Cross-Pollination

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IMBOLC

One of the joys of working with Michelle has always been the cross-pollination of ideas. There's a wonderful book by James Surowiecki called The Wisdom of Crowds: Why the Many Are Smarter Than the Few that talks about the benefits of shared wisdom. Certainly our long partnership in leading workshops and sharing studio space has proved this true for me. We spark each other’s ideas and expand each other’s vision. Oliver Wendell Holmes once said, “”Man’s mind, once stretched by a new idea, never regains its original dimensions.” I’ve found this to be true and I couldn’t be more grateful; it’s one of the things that makes the internet so valuable. It’s why we welcome comments and wish for playmates in this process of collaging the tales. Happily, we’ve found one – Sally-Shakti Willow has been collaging and sharing her thoughts about Red on her on insightful blog Inner Nature. I hope you’ll visit there and see for yourself how cross-pollination takes us down new paths.

It can jog the memory, too. Uncovering old leave strewn ways that we haven’t trod for a while. Sally-Shakti’s comments connecting Imbolc and Red reminded me that I let Imbolc slip by this year without honoring dear Brigit on her day by constructing a special altar or pouring milk upon the ground. I’m planning to rectify that oversight (well, undersight really) later today. Meanwhile, I also remembered the greeting card I created several years ago to honor Imbolc. As you can see Little Red Riding Hood is there in the company of older women grinning at me. I think she gets the joke. I’m fascinated that my unconscious made Saly-Shakti’s connection long ago, but even with all the focusing, searching for images and writing I’ve done in the last month I wasn’t able to bring it into the light without the aid of someone else’s wisdom. Basically a lost piece of myself is found. I might look at why I forgot- there’s no end of those kind of lessons, but right now what interest me is the benefit to be found in sharing, expanding, sparking and illuminating each other’s ideas.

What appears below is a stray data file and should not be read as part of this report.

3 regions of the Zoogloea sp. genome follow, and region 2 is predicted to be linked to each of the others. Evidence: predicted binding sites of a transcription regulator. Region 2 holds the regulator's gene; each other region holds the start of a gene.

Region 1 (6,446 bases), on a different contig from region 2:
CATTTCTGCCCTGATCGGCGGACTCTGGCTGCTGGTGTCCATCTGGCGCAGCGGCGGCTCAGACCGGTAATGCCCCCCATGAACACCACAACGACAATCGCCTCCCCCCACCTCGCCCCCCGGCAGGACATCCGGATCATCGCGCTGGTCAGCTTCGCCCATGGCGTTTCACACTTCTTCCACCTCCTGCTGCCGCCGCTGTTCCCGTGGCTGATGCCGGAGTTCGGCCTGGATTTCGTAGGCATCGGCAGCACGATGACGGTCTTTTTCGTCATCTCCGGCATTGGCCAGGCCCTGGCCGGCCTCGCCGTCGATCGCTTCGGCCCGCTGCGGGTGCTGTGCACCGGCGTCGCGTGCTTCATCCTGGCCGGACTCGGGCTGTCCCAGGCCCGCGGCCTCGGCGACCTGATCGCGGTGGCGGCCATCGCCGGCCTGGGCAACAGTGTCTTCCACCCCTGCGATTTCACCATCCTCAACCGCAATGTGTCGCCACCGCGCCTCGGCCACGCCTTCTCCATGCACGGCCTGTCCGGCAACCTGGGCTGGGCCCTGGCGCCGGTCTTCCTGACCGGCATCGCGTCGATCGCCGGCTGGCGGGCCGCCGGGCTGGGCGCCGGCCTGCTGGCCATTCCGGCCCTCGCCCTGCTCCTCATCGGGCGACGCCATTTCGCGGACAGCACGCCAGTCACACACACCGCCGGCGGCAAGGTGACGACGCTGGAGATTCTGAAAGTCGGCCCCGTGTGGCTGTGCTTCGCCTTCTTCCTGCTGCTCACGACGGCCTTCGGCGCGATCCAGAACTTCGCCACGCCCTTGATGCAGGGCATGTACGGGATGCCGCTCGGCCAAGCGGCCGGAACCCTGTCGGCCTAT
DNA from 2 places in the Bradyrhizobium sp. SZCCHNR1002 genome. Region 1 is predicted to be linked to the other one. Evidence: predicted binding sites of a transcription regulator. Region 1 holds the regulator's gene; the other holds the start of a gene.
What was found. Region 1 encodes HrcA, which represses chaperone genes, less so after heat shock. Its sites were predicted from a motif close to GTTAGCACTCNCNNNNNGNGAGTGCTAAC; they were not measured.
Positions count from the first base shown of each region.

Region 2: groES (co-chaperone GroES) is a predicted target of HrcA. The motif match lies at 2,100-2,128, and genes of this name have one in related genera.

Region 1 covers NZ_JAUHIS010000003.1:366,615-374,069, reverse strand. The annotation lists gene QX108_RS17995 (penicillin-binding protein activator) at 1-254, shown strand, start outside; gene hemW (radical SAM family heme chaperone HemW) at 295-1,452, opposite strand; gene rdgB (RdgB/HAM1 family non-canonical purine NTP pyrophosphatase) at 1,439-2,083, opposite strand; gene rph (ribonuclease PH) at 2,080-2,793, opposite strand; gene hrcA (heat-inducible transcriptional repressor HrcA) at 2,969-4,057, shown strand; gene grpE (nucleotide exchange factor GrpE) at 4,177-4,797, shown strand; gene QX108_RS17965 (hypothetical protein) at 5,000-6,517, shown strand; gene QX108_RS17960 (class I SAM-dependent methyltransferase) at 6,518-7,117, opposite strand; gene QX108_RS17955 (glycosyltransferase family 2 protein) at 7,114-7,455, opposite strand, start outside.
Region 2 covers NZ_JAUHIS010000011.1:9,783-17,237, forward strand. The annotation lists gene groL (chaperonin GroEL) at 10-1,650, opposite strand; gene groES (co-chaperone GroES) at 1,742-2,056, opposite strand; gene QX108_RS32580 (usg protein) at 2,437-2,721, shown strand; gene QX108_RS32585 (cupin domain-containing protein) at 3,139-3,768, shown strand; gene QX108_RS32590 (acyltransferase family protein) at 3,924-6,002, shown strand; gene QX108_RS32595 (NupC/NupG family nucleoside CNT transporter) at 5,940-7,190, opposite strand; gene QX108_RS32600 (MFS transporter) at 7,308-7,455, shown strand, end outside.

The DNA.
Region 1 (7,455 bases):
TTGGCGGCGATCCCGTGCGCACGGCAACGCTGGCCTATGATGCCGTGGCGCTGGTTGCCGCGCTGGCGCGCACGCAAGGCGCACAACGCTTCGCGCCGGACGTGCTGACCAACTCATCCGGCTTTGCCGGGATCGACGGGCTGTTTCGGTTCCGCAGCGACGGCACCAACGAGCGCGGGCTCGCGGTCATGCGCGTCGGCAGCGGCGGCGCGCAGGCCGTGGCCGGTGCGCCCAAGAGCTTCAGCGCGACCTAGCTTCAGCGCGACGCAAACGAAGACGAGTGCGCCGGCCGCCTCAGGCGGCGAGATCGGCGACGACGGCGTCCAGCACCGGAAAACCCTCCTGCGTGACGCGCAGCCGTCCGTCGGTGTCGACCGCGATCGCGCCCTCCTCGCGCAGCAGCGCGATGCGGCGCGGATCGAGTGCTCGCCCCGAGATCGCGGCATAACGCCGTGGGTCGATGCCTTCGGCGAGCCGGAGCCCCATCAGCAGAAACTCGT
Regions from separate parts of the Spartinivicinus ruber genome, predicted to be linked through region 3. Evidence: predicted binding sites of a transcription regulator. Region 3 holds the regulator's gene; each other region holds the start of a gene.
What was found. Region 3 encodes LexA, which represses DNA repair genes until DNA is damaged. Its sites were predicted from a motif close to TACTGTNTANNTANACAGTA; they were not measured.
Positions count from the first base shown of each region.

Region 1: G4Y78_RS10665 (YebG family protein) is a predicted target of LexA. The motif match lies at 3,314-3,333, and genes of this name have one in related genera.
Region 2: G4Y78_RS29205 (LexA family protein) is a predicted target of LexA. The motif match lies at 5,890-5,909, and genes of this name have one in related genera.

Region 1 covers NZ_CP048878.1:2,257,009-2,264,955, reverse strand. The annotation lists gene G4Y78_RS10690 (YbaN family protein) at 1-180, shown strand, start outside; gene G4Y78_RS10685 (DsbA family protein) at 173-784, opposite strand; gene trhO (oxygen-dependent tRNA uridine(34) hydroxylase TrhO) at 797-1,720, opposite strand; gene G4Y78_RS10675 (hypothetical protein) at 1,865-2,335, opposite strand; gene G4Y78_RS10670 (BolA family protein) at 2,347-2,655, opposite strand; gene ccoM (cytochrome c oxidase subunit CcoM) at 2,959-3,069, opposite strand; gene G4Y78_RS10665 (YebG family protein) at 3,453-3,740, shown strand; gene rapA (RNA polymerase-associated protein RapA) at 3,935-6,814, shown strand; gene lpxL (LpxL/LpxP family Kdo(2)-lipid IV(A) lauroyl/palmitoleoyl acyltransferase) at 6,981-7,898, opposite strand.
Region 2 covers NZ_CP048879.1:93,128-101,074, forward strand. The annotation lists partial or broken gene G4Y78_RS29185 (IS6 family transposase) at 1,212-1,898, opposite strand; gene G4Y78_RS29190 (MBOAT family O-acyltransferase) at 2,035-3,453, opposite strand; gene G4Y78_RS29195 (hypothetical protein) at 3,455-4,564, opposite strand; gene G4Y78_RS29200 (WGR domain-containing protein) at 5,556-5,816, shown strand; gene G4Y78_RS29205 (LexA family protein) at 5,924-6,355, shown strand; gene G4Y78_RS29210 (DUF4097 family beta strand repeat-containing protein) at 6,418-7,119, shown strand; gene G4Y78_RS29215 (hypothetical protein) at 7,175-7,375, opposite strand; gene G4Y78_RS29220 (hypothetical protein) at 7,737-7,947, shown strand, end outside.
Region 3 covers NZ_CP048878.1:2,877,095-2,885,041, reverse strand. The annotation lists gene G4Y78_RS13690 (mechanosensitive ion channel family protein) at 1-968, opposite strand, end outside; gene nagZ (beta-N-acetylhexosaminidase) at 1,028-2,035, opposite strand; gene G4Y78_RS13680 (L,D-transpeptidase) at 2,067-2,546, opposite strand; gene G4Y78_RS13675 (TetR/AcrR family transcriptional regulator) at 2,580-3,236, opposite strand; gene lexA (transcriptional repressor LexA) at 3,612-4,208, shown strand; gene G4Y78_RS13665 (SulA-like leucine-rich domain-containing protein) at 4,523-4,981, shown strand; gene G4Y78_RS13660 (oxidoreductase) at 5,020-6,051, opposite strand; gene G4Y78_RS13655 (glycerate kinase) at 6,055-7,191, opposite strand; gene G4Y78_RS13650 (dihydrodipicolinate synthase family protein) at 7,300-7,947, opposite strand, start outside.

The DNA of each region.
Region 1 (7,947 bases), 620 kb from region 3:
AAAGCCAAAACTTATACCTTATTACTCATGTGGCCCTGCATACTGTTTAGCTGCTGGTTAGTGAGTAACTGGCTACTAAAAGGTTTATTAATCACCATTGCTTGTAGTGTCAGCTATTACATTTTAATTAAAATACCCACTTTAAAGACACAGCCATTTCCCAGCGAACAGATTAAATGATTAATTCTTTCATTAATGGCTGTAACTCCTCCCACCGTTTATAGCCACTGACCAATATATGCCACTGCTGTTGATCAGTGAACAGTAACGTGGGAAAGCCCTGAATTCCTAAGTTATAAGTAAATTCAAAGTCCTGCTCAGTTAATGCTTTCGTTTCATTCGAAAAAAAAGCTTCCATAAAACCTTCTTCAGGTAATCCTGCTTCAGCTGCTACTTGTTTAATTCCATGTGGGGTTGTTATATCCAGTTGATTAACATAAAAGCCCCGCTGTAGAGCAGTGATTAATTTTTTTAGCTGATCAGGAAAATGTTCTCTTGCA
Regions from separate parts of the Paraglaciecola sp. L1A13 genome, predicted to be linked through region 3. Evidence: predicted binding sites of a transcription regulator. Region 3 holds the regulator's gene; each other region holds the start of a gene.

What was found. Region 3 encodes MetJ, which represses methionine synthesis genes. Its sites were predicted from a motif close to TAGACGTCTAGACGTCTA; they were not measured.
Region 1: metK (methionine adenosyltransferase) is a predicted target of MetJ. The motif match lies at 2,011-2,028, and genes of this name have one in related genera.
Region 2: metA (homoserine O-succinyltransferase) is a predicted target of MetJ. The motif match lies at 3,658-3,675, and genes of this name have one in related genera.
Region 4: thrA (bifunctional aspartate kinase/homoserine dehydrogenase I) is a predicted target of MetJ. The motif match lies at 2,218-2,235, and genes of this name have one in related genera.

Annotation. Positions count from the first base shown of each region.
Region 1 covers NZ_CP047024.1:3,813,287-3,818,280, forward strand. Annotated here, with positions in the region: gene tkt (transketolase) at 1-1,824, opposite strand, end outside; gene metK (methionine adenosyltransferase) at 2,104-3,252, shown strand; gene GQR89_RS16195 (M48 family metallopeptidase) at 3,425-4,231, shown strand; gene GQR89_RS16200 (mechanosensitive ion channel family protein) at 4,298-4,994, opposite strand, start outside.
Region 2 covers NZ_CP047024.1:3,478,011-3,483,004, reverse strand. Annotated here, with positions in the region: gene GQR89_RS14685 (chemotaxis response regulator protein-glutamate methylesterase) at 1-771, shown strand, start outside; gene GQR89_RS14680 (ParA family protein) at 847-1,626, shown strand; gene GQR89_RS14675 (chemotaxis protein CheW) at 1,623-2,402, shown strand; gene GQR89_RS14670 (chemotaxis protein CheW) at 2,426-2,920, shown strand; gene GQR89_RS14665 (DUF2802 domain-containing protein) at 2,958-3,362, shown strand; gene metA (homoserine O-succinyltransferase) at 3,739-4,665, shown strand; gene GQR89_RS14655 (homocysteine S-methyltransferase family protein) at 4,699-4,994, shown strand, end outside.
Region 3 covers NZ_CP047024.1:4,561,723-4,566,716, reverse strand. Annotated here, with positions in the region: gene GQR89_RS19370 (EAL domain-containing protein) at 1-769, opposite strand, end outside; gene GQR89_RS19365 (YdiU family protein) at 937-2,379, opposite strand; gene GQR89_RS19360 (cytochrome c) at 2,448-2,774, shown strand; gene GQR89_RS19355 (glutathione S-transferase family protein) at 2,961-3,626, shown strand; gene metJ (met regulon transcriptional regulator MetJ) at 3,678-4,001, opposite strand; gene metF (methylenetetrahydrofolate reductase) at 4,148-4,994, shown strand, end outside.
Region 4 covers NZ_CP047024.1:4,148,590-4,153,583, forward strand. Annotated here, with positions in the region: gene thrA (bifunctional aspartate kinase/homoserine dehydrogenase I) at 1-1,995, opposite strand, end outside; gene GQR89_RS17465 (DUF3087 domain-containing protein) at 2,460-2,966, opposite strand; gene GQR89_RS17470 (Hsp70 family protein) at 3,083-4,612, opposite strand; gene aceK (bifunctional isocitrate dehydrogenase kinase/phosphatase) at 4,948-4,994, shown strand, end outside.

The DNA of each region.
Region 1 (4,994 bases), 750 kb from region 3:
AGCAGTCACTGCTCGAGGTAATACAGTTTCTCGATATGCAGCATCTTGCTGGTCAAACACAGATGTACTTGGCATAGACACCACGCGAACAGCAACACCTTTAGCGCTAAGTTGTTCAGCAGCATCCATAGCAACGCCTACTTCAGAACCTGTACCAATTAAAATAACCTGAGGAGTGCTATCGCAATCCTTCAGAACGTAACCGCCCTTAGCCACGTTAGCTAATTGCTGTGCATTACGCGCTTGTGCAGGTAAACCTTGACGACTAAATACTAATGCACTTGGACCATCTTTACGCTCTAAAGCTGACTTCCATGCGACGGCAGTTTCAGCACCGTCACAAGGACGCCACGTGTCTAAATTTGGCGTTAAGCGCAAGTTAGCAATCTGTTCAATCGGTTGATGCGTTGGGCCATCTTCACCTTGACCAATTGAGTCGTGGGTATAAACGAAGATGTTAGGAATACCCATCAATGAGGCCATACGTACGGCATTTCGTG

Relating it to the story I’d say that if we will overcome our fear of the wolf – of exposure, vulnerability, theft, ridicule, deceit or heartbreak and open ourselves to others then our emotional lives will be richer, our ideas more fertile and our happiness more lasting. Looking at the Imbolc card I’d say it speaks to the shared joy of camaraderie. Please do go to Sally-Shakti’s site and read what she says about marrying the wolf and may we, like Little Red, go more merrily on our ways.

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One response »

  1. Thank you for this beautiful and moving post on the depth and benefit of creative collaboration and shared wisdom. The more connections we can make in an interconnected world the better for us all. And I’m so glad I made this happy connection. Thank you.

    Your Imbolc card is so good to see! There’s a wisdom greater than us all at work when we connect to our creativity.

    Your work on Red Riding Hood has really inspired me and helped me to see the tale in new lights and new dimensions. There’s so much to it when you approach it in the way you have – through focused attention and abstracting ideas.

    I loved the quote about the mind never regaining its original dimensions – it feels particularly pertinent to share with my GCSE English class at the moment!

    Looking forward to new ideas and connections…

    Like

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